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TarynJ
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I always have the "to wrap or not to wrap" debate with myself... if we're going a short distance (ie hauling to the XC course up the road, or a local schooling show), I'll just leave Bria in her brushing boots and bells like she's being ridden in. But, there's usually just one or two of us in a three horse trailer in this situation, and Trainer always give Bria 2 slots. If we're going in a full trailer, I use shipping boots, especially on her hocks. She's long, and I just don't want to risk rubs.

Keep in mind... Bria is NOT spooky about stuff like a sliding boot. She stands and gives us the "stupid human" look until the situation is fixed. The first time I put her in shipping boots she took a step, stopped, bent around for a look, and then walked on like she'd worn them her whole life.
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Trialbyfire
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SnackPack
Nov 23 2010, 02:38 PM
OMG, can you say slingshot of death?
Excellent description!! :one:

Smiles - I was concerned that the velcro ties might not give easily enough. Maybe if a horse absolutely exploded to get away, but I don't want them to be that strong. Some velcro is really tough to undo! (And others -- e.g. velcro on tail flaps on blankets :brickwall: not so much....)

SSR, you're my inspiration. That's my goal -- by next summer I hope to be able to haul both my horses out 2-3 times a week. My trainer's barn is only about 7 minutes away -- I could practically ride there through the woods....a small outdoor ring, but lots of trails which would be great fun. So I am excited to work on trailer training all winter and spring so that next year we can just go "You guys are going trail riding? We'll be there in 20 minutes" and load up and go. Not to mention the idea of going to a show without having contingency plans for getting home.... ;)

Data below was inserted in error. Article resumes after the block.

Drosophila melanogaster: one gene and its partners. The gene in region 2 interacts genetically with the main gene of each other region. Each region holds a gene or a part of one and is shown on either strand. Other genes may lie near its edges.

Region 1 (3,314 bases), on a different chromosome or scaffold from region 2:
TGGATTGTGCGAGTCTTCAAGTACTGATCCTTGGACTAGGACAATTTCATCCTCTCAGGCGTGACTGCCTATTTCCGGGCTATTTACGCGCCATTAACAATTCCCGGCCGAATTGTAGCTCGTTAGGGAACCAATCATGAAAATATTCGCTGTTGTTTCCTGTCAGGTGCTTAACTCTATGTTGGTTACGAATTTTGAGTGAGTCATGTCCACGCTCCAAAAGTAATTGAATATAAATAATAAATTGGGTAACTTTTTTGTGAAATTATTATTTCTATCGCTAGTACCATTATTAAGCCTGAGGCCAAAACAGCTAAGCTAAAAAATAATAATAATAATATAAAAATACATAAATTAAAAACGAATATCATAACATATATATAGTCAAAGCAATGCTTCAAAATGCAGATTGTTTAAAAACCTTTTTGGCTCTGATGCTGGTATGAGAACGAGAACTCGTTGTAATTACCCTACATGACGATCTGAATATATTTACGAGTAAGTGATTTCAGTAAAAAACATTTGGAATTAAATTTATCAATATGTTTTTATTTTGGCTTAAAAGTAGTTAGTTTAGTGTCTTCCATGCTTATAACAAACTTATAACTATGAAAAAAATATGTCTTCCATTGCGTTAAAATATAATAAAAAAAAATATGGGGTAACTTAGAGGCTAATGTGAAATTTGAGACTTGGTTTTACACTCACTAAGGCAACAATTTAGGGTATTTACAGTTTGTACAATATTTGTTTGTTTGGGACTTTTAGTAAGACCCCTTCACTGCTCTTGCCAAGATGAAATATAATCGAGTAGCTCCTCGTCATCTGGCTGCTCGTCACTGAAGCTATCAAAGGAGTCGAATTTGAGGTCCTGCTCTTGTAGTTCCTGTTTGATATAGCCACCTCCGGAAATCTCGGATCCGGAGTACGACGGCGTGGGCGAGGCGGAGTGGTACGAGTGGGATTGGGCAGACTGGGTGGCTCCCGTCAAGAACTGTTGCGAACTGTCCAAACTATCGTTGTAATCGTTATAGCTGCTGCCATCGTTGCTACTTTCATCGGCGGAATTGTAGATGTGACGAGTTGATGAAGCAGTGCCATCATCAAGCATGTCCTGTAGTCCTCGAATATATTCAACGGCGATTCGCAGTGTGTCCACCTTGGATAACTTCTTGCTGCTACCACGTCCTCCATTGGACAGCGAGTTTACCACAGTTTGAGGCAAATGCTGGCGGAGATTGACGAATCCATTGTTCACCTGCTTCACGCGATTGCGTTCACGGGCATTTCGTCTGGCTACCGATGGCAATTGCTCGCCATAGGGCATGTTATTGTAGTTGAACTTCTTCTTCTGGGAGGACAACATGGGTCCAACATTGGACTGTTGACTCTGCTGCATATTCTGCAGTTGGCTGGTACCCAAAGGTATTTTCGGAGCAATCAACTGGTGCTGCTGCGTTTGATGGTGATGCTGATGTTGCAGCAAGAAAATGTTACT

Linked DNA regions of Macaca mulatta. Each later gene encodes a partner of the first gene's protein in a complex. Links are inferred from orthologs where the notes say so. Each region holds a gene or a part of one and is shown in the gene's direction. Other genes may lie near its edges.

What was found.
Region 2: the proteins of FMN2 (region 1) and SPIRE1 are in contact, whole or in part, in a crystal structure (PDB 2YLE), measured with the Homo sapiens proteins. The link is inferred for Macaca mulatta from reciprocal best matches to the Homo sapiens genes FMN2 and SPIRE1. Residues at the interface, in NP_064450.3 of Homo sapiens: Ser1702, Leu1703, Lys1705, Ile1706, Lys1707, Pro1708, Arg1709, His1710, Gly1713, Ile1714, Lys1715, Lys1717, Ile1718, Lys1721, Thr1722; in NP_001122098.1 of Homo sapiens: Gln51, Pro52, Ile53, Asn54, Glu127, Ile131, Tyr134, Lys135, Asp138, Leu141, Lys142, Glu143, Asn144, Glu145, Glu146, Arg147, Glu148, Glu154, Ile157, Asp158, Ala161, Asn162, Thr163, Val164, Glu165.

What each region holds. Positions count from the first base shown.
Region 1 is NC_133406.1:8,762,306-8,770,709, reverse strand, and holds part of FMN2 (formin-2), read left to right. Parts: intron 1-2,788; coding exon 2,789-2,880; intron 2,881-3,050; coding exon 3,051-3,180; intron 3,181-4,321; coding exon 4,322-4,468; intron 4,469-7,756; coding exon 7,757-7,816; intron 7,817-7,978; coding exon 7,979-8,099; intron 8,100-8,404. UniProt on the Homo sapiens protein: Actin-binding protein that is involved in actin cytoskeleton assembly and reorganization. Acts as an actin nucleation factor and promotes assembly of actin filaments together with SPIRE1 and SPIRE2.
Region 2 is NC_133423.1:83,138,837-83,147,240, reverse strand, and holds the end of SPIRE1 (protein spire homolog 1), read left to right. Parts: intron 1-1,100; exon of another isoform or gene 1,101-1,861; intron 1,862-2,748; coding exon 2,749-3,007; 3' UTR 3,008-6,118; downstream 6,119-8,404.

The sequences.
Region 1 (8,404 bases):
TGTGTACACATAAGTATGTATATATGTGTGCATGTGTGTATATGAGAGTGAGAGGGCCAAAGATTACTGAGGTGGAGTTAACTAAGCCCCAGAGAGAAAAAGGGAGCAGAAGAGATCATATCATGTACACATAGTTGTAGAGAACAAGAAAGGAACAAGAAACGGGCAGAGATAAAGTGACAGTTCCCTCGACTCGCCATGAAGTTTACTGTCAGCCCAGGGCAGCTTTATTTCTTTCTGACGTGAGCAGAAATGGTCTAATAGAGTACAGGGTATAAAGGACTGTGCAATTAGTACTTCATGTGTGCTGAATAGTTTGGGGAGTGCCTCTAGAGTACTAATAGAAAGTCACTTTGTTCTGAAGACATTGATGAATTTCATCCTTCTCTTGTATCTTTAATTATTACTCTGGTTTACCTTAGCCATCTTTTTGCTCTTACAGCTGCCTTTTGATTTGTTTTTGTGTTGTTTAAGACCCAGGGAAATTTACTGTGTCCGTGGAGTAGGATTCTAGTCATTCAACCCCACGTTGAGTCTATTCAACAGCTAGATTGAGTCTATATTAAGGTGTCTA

Thanks for all the insight and tips. I'm keeping them all in mind as I shop for accessories and gear up for training. :cheer:
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Fish Cheeks
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Depending on the horse I use different halters. Mac is one to pull back so he gets a rope halter all the time - if he were to pull back with a leather halter he'd have broken a few of them by now.

Paddy and the Tomato have regular leather halters. Tomato broke one when he was unloading and wasn't untied (Mr. Fishy was learning how to trailer - big lesson there!) Paddy broke one when he was being a ninny because he was tied to the trailer and Miles was where he couldn't see him. :rolleyes:

In the trailer I tie them - I have the velcro breakaway trailer ties that I use for Paddy and Tomato and Mac gets tied with his leadrope. The velcro DOES break away, almost too easily.

If we're shipping to a show a couple hours away I'll put shipping boots on (the Dover ones, not wraps that could come undone and tangled), otherwise I don't bother. I trailer out 1-3 times a week depending on what's going on - one lesson, one or two trail rides...the horses are used to short trips on a regular basis and are (knock wood) well-behaved.

I find that the regular halters have broken easily enough that I don't feel the need for a special breakaway halter. I have also tied to some baling twine on the outside of the trailer.

Edited to add that I also have a strict protocol I follow when loading and unloading. Horse goes in, butt bar goes up. Go to front, tie horse, close front door. Go back and close back doors. Reverse when unloading.

Edited by Fish Cheeks, Nov 23 2010, 08:10 PM.